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Medicaid/care Fraud: You Are Guilty Until Proven Innocent!

Don’t we have due process in America? Isn’t due process something that our founding fathers thought important, essential even? Due process is in our Constitution.

The Fourteenth (governing state governments) and the Fifth Amendment (governing federal government) state that no person shall be “deprived of life, liberty, or property without due process of law.”

Yet, apparently, if you accept Medicaid or Medicare, due process is thrown out the window. Bye, Felicia!

How is it possible that criminals (burglars, murderers, rapists) are afforded due process but a health care provider who accepts Medicaid/care does not?

Surely, that is not true! Let’s look at some examples.

In Tulsa, a 61-year-old man was arrested for killing his Lebanese neighbor. He pled not guilty. In news articles, the word “allegedly” is rampant. He allegedly killed his neighbor. Authorities believe that he may have killed his neighbor.

And prior to getting his liberty usurped and getting thrown in jail, a trial ensues. Because before we take a person’s liberty away, we want a fair trial. Doesn’t the same go for life and property?

Example A: I recently received a phone call from a health care provider in New Jersey. She ran a pediatric medical daycare. In 2012, it closed its doors when the State of New Jersey accused it of an overpayment of over $12 million and suspended its funds. With its funds suspended, it could no longer pay staff or render services to its clients.

Now, in 2016, MORE THAN FOUR YEARS LATER, she calls to ask advice on a closing statement for an administrative hearing. This tells me (from my amazing Murdoch Mysteries (my daughter’s favorite show) sense of intuition): (1) she was not provided a trial for FOUR YEARS; (2) the state has withheld her money, kept it, and gained interest on it for over FOUR YEARS; (3) in the beginning, she did have an attorney to file an injunction and a declaratory judgment; and (4) in the end, she could not afford such representation (she was filing her closing argument pro se).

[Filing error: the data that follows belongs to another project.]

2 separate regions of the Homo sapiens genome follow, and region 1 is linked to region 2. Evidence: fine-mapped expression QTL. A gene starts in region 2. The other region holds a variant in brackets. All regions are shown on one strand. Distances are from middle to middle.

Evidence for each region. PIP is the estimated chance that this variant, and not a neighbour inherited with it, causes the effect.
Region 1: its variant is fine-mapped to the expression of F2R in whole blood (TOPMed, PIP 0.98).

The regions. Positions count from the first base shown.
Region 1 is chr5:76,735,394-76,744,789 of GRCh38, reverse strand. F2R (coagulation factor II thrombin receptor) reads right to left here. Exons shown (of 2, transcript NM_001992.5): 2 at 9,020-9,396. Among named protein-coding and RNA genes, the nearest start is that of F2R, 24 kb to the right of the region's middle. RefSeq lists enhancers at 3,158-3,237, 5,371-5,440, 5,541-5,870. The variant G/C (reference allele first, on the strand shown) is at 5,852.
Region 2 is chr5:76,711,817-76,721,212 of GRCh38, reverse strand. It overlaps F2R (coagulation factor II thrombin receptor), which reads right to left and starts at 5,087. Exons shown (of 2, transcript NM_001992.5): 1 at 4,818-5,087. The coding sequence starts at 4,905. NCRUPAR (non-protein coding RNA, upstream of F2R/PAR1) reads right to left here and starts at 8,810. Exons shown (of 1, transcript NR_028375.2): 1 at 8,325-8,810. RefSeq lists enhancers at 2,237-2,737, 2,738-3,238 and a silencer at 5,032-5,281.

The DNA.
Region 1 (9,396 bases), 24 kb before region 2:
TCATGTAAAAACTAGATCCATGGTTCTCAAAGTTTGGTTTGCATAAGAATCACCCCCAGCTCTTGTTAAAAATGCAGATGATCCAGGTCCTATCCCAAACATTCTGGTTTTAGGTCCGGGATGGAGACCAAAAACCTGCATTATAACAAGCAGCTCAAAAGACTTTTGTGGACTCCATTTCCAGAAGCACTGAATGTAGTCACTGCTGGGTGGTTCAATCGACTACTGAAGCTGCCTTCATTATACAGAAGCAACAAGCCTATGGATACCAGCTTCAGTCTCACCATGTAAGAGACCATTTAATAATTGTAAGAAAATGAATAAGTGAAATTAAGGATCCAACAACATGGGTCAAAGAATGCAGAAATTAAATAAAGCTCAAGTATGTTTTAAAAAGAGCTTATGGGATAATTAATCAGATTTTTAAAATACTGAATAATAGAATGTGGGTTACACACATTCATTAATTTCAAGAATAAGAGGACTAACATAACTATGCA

Examples B-P: 15 New Mexico behavioral health care agencies. On June 23, 2013, the State of New Mexico accuses 15 behavioral health care agencies of Medicaid fraud, which comprised 87.5% of the behavioral health care in New Mexico. The state immediately suspends all reimbursements and puts most of the companies out of business. Now, MORE THAN THREE YEARS LATER, 11 of the agencies still have not undergone a “Fair Hearing.” Could you imagine the outrage if an alleged criminal were held in jail for THREE YEARS before a trial?

Example Q: Child psychiatrist in rural area is accused of Medicaid fraud. In reality, he is not guilty. The person he hired as his biller is guilty. But the state immediately suspends all reimbursements. This Example has a happy ending. Child psychiatrist hired us and we obtained an injunction, which lifted the suspension. He did not go out of business.

Example R: A man runs a company that provides non-emergency medical transportation (NEMT). One day, the government comes and seizes all his property and freezes all his bank accounts with no notice. They even seize his fiance’s wedding ring. More than TWO YEARS LATER – He has not stood trial. He has not been able to defend himself. He still has no assets. He cannot pay for a legal defense, much less groceries.

Apparently the right to speedy trial and due process only applies to alleged burglars, rapists, and murderers, not physicians and health care providers who render medically necessary services to our most fragile and vulnerable population. Due process??? Bye, Felicia!

What can you, as a health care provider, do if you are accused of fraud and your reimbursements are immediately suspended?

  1. Prepare. If you accept Medicare/caid, open an account and contribute to it generously. This is your CYA account. It is for your legal defense. And do not be stupid. If you accept Medicaid/care, it is not a matter of if; it is a matter of when.